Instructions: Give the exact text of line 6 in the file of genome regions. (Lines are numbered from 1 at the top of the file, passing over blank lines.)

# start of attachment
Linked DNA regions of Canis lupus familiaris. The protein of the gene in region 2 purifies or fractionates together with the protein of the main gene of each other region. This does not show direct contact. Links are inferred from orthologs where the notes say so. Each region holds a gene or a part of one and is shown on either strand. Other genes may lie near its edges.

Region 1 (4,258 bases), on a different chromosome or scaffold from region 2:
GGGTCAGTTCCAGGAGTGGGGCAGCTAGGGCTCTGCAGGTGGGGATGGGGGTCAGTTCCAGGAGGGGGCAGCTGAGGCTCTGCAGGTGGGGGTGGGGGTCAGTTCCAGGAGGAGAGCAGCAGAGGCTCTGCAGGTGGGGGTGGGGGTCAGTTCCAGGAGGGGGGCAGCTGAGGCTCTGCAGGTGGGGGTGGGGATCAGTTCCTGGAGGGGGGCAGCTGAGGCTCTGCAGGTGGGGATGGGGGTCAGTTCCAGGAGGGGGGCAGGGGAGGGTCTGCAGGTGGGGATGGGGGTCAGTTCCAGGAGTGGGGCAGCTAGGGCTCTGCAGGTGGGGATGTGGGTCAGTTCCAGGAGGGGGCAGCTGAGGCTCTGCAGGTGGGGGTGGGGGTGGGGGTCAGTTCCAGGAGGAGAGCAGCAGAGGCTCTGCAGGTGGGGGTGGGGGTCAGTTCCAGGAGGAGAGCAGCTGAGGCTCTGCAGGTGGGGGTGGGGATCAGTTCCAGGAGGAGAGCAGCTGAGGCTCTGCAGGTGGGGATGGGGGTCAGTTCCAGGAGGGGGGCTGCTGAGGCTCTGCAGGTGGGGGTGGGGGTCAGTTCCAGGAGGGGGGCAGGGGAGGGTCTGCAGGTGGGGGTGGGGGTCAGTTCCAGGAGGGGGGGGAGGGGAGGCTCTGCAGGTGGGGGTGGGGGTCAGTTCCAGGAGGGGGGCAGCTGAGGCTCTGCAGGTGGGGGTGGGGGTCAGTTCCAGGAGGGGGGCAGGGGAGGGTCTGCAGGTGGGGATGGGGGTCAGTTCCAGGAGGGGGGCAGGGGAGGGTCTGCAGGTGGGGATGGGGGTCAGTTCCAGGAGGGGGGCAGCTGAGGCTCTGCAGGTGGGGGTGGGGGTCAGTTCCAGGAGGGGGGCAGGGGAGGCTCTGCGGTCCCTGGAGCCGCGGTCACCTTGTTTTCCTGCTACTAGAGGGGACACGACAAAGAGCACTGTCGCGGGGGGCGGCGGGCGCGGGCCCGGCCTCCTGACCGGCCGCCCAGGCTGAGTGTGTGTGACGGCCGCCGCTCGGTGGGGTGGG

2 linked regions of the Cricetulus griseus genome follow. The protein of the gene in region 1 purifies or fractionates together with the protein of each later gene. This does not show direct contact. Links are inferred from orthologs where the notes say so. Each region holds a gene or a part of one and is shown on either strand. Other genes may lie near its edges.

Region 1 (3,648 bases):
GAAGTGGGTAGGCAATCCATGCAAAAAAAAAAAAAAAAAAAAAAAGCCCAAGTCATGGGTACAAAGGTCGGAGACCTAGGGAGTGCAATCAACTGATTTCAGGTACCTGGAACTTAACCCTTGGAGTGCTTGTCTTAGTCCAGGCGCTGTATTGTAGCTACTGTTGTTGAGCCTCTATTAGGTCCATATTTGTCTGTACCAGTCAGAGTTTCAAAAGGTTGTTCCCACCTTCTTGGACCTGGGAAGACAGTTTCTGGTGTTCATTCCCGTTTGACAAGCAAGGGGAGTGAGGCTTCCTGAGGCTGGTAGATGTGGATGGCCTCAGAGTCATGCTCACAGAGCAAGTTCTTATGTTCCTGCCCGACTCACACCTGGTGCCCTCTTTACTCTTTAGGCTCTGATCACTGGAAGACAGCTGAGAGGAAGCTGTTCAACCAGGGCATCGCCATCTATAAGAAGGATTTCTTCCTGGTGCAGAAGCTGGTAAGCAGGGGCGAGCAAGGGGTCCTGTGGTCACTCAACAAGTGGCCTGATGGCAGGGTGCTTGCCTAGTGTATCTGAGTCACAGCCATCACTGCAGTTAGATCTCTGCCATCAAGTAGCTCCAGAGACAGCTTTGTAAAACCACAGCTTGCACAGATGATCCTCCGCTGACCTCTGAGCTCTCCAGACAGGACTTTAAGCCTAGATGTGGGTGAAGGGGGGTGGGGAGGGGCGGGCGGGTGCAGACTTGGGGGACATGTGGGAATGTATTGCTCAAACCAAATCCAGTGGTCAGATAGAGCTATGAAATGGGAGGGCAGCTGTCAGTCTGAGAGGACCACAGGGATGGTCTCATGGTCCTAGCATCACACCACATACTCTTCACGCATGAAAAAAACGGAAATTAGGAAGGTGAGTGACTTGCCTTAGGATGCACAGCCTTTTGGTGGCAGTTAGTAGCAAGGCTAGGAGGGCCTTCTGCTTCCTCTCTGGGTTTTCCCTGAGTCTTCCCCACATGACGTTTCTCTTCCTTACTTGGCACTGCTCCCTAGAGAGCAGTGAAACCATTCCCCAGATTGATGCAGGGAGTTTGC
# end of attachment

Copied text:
GAAGTGGGTAGGCAATCCATGCAAAAAAAAAAAAAAAAAAAAAAAGCCCAAGTCATGGGTACAAAGGTCGGAGACCTAGGGAGTGCAATCAACTGATTTCAGGTACCTGGAACTTAACCCTTGGAGTGCTTGTCTTAGTCCAGGCGCTGTATTGTAGCTACTGTTGTTGAGCCTCTATTAGGTCCATATTTGTCTGTACCAGTCAGAGTTTCAAAAGGTTGTTCCCACCTTCTTGGACCTGGGAAGACAGTTTCTGGTGTTCATTCCCGTTTGACAAGCAAGGGGAGTGAGGCTTCCTGAGGCTGGTAGATGTGGATGGCCTCAGAGTCATGCTCACAGAGCAAGTTCTTATGTTCCTGCCCGACTCACACCTGGTGCCCTCTTTACTCTTTAGGCTCTGATCACTGGAAGACAGCTGAGAGGAAGCTGTTCAACCAGGGCATCGCCATCTATAAGAAGGATTTCTTCCTGGTGCAGAAGCTGGTAAGCAGGGGCGAGCAAGGGGTCCTGTGGTCACTCAACAAGTGGCCTGATGGCAGGGTGCTTGCCTAGTGTATCTGAGTCACAGCCATCACTGCAGTTAGATCTCTGCCATCAAGTAGCTCCAGAGACAGCTTTGTAAAACCACAGCTTGCACAGATGATCCTCCGCTGACCTCTGAGCTCTCCAGACAGGACTTTAAGCCTAGATGTGGGTGAAGGGGGGTGGGGAGGGGCGGGCGGGTGCAGACTTGGGGGACATGTGGGAATGTATTGCTCAAACCAAATCCAGTGGTCAGATAGAGCTATGAAATGGGAGGGCAGCTGTCAGTCTGAGAGGACCACAGGGATGGTCTCATGGTCCTAGCATCACACCACATACTCTTCACGCATGAAAAAAACGGAAATTAGGAAGGTGAGTGACTTGCCTTAGGATGCACAGCCTTTTGGTGGCAGTTAGTAGCAAGGCTAGGAGGGCCTTCTGCTTCCTCTCTGGGTTTTCCCTGAGTCTTCCCCACATGACGTTTCTCTTCCTTACTTGGCACTGCTCCCTAGAGAGCAGTGAAACCATTCCCCAGATTGATGCAGGGAGTTTGC